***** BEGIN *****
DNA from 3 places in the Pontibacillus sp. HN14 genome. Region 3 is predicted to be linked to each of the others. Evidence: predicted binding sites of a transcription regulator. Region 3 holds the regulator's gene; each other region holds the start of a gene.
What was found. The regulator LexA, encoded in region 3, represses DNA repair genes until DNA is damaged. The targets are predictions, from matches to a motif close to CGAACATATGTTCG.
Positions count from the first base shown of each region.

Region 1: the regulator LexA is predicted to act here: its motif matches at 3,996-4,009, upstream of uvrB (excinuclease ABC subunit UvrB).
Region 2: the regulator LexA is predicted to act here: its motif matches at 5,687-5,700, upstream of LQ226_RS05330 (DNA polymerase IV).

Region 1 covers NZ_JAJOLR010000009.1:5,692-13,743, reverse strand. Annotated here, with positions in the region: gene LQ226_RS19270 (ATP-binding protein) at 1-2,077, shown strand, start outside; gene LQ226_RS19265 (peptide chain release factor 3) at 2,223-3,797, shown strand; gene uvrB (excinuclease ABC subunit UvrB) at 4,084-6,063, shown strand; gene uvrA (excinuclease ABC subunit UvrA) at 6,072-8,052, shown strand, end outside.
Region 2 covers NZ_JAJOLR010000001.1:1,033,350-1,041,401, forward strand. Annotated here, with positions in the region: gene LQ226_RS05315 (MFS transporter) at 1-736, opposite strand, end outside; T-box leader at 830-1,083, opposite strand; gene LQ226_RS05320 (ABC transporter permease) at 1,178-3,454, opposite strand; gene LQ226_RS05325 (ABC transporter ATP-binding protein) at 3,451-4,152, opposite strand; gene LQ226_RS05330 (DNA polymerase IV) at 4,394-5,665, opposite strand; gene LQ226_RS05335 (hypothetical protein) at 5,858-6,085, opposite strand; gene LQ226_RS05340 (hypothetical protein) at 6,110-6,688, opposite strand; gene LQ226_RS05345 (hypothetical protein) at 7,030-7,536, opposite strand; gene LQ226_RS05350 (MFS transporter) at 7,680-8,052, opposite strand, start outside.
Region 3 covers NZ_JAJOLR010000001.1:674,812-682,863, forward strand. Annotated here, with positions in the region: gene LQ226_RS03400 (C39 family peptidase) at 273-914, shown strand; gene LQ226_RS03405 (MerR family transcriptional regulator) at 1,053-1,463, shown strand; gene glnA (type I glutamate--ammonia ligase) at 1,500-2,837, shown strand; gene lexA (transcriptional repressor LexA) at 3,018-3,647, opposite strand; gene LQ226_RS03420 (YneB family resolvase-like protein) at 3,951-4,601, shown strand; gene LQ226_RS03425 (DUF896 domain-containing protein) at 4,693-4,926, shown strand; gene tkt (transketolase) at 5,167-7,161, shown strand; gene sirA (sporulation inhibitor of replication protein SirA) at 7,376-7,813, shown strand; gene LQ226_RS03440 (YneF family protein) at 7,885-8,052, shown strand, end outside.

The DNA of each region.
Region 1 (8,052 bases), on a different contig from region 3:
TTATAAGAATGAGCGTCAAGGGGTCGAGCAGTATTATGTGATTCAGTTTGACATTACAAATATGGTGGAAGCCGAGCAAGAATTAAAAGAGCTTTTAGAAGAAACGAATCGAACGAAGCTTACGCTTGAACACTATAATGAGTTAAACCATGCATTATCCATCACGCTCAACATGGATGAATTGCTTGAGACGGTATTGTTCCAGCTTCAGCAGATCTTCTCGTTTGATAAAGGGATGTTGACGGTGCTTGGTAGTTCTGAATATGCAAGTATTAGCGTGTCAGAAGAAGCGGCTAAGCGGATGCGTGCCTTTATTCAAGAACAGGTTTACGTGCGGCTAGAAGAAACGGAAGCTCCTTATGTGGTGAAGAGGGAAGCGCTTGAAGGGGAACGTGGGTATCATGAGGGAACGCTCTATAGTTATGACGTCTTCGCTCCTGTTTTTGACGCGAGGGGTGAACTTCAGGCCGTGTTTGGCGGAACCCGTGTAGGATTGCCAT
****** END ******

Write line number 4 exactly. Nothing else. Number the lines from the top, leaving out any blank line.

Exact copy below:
Region 1: the regulator LexA is predicted to act here: its motif matches at 3,996-4,009, upstream of uvrB (excinuclease ABC subunit UvrB).